SAFETY TIPS: Wear safety glasses to protect your eyes when stapling, drilling, and chiseling. When using an electric drill in a cramped space, reduce the noise with earplugs.

Wiring from a Basement or Attic


1. Drilling from below.

• In a room above the basement, bore a small location hole through the floor, just out side the wall space through which you will pull cable. Stick a scrap of stiff wire through the hole in order to mark the position of the hole.

• From the basement, find the marker wire and drill up through the sole plate of the wall with a long bit. If you are working near the foundation wall, you may have to angle the bit to hit the plate.

When running cable from the attic down to a finished room, follow the same procedure in reverse: Drill the location hole up through the room’s ceiling, then drill through the top plate of the wall from the attic.


2. Fishing the cable.

• From the position of the component, drill a hole through the doorframe or window frame—or through the nearest wall stud, in the case of an interior sensor or keypad—and push the end of a fish tape through it into the wall.

• Have a helper push a second tape through the hole drilled in the wall plate and maneuver both tapes until their ends catch. In an exterior wall filled with insulation, use the natural curl of the fish tape to keep it between the inside face of the wall board and the vapor barrier of the insulation.

• Pull the hooked tapes into the basement or attic, unhook them, attach the cable to the tape leading from the component’s position, and pull the cable through the wall.

Routing Cable between Walls


Wiring along a stack vent.

• From the attic, lower a small fishing weight attached to a long piece of string or chain into the space along side the plumbing stack. If the weight is blocked, jiggle and bounce it until it falls past the obstruction.

• When the string reaches the basement, attach cables to the string, staggering the points of attachment to avoid a bulky connection (inset).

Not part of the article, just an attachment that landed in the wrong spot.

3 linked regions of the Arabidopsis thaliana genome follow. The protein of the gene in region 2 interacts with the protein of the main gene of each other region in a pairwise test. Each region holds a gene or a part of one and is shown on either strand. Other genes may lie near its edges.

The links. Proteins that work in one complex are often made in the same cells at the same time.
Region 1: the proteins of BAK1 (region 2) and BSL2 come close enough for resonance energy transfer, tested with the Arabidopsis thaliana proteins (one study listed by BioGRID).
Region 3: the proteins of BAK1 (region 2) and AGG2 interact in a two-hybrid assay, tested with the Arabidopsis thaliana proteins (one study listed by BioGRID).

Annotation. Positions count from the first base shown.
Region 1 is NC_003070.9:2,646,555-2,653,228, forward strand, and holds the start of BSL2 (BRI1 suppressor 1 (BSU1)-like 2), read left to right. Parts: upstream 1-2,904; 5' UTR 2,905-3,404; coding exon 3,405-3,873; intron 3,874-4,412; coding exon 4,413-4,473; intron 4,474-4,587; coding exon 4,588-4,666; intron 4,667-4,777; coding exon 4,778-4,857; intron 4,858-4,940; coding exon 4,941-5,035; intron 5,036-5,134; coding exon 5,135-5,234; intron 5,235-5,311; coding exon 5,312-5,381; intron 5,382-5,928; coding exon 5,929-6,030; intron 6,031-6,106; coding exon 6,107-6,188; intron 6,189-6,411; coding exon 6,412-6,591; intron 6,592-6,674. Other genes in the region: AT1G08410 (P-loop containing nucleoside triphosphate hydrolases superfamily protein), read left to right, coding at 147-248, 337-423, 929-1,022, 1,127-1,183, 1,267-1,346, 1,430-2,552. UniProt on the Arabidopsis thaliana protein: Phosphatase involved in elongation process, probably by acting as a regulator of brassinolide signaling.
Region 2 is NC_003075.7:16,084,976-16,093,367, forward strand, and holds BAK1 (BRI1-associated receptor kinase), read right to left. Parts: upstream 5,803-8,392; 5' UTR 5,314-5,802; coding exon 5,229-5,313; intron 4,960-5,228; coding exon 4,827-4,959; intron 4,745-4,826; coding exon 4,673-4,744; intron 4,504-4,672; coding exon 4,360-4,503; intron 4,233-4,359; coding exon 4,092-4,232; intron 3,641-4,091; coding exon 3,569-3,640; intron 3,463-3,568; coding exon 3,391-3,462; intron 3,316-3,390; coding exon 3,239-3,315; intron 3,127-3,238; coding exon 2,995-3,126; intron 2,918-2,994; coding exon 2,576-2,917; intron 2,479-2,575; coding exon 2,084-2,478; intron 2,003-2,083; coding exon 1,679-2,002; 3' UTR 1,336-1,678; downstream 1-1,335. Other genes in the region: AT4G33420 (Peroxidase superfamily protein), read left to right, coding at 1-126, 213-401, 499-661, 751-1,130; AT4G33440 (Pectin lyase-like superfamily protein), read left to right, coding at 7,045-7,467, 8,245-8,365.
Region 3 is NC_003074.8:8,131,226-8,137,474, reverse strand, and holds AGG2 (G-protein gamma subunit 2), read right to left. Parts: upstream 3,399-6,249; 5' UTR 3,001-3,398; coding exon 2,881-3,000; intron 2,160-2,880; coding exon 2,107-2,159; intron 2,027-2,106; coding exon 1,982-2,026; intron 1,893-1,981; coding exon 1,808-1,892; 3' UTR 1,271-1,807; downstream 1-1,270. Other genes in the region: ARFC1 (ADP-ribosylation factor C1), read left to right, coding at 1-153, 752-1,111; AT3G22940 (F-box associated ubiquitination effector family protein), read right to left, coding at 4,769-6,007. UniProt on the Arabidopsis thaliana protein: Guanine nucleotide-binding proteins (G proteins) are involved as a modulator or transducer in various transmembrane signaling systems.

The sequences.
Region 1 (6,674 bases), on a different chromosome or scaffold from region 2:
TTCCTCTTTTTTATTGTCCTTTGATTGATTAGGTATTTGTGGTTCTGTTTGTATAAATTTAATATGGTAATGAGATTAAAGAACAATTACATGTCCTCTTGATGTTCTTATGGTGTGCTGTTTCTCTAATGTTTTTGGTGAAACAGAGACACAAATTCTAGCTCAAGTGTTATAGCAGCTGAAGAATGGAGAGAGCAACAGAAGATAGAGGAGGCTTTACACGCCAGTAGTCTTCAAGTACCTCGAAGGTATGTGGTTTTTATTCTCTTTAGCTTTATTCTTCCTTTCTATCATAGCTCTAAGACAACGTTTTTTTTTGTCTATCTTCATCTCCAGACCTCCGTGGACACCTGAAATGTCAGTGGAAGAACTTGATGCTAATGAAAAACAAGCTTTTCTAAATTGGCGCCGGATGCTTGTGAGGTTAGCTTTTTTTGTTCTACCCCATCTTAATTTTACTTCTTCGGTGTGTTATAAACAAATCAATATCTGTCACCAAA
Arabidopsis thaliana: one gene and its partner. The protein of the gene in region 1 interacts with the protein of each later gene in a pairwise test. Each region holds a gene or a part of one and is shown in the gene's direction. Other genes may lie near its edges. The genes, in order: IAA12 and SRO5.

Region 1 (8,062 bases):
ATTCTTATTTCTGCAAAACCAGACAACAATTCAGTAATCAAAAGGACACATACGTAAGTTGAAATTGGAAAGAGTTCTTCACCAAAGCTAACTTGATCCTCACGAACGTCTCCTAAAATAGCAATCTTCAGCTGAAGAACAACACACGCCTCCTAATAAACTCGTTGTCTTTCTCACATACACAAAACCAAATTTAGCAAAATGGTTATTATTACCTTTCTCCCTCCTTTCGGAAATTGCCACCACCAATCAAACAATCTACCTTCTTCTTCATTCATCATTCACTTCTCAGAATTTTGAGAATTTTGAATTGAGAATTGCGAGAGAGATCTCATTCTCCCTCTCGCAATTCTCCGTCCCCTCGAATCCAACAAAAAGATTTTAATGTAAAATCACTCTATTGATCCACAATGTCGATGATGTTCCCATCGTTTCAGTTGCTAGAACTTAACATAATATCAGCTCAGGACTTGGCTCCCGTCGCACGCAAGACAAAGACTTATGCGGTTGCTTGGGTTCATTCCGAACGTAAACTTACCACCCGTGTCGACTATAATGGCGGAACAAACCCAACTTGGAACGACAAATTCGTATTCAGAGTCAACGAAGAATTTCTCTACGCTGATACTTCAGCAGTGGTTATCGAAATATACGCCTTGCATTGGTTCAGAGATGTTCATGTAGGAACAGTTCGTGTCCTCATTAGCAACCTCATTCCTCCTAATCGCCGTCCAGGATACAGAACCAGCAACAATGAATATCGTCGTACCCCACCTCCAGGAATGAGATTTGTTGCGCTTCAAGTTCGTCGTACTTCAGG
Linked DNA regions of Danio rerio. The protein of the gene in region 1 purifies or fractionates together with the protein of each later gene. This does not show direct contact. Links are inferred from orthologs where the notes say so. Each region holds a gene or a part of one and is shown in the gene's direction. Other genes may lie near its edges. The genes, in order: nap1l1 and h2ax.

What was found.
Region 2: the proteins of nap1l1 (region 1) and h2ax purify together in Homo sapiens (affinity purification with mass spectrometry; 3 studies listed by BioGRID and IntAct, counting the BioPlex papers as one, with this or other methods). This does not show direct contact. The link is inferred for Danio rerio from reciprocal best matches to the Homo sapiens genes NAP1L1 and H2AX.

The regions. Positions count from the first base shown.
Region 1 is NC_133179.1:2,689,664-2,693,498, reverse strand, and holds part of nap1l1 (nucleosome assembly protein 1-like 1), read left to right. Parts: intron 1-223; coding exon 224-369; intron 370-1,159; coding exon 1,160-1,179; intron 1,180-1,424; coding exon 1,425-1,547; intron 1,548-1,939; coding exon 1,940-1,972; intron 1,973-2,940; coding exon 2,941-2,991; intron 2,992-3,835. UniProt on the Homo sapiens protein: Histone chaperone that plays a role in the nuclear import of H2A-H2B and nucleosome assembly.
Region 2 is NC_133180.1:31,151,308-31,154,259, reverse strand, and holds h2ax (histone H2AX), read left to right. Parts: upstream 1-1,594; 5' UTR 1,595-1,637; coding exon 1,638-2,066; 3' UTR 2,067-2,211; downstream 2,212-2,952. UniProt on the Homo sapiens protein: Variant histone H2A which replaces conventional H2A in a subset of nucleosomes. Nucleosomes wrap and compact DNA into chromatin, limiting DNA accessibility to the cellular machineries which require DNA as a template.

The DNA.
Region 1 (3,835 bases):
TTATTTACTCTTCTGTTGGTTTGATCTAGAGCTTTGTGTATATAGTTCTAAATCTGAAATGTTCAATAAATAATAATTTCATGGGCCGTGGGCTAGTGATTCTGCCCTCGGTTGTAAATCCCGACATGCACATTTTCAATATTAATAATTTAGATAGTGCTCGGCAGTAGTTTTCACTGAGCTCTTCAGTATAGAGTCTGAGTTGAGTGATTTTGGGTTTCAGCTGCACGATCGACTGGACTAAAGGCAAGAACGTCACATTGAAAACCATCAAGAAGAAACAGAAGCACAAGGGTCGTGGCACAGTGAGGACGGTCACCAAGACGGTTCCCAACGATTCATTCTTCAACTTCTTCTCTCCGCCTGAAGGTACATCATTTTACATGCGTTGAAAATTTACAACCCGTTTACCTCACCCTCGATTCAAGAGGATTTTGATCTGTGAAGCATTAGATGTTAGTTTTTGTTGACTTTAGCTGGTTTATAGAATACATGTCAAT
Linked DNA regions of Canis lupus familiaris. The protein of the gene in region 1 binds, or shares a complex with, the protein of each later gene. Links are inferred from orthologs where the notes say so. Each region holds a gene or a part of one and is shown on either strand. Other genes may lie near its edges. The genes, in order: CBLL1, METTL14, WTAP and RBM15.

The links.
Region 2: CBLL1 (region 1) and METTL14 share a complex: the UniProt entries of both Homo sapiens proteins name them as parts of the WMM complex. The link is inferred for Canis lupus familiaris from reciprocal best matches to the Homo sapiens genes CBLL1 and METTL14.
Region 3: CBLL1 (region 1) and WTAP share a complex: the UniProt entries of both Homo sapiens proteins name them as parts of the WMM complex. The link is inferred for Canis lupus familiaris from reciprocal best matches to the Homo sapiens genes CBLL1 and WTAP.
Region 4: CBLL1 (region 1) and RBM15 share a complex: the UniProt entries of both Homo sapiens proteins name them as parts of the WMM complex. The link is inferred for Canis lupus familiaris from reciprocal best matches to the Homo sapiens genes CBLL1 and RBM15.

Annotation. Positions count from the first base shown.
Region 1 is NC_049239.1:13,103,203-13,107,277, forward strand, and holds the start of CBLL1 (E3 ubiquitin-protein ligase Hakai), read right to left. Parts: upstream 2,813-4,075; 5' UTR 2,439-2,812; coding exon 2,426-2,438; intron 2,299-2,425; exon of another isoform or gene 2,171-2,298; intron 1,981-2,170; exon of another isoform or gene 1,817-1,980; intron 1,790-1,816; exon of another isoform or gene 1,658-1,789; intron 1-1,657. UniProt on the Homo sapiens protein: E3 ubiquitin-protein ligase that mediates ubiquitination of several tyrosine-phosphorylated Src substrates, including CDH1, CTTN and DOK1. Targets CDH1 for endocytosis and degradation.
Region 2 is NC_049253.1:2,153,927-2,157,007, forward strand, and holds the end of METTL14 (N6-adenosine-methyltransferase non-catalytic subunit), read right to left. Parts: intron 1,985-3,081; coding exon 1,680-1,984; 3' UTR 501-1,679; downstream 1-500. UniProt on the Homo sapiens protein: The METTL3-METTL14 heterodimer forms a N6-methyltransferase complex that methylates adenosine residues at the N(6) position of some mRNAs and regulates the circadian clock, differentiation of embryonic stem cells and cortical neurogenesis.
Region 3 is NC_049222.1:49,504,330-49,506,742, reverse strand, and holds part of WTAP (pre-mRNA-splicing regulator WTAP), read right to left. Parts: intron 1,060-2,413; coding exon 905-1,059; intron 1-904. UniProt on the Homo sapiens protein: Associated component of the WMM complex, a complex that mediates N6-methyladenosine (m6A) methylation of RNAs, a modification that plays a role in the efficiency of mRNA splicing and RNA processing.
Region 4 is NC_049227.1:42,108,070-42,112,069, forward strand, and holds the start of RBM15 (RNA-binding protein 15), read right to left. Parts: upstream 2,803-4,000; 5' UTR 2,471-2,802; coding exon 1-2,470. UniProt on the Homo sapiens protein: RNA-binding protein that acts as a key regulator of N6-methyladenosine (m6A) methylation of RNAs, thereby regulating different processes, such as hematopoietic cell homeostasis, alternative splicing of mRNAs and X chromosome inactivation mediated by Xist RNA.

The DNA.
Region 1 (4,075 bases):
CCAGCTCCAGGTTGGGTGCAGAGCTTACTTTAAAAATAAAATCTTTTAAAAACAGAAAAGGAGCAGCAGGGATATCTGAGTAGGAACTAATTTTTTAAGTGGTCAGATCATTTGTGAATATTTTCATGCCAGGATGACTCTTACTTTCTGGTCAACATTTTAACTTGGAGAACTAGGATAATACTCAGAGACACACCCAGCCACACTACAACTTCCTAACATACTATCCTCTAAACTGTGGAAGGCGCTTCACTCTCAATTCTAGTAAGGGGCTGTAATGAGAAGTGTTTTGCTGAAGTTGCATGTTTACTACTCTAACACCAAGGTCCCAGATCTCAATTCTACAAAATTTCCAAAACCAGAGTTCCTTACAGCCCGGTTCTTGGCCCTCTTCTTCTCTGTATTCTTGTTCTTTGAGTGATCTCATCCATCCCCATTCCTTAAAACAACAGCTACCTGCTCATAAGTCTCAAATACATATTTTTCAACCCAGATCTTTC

• Pull the string and cables back up through the stack.


Wiring through closets.

Use the following procedure when closets are not stacked directly above one another:

• Fish cables from the basement through a hole drilled in the floor of a closet above.

• Drill a hole through the closet ceiling into the space between the joists above.

• Drill a hole down into the same joist space through the floor of a closet on the next floor.

• Tack one end of a heavy string to the floor of the upper closet. Wrap the other end into loops, and stuff the loops down into the joist space.

• Push a fish tape through the hole in the lower closet and snag the string (inset). Pull the string into the lower closet, tie it to the cables, and pull them into the upper closet.

If the closets don't share a joist space, remove a section of baseboard in an upper room and drill behind it on an angle into the joist space above the lower closet. Fish cables through and run them behind the baseboard (below) to the nearest closet or sensor.

Running Cable in a Finished Room


Hiding cable behind baseboards.

• Insert the blade of a wood chisel between the wall and the top of the base board and , working from one end of the baseboard to the other, carefully pry it away from the wall.

• Push the cable into the gap between the floor and the bottom of the wall board, stapling it in place if necessary. If there is no gap, cut a groove for the cable along the wall; use a utility knife to cut away wallboard and a hammer and cold chisel for plaster.

• Nail the baseboard back in place, angling the nails to avoid the cable.


Fishing cable from behind a baseboard.

• Tie one end of a piece of string into a series of loops, and tie the other end to the alarm cable.

• Below the sensor location, drill a hole in the wall behind the baseboard, and push the string loops through.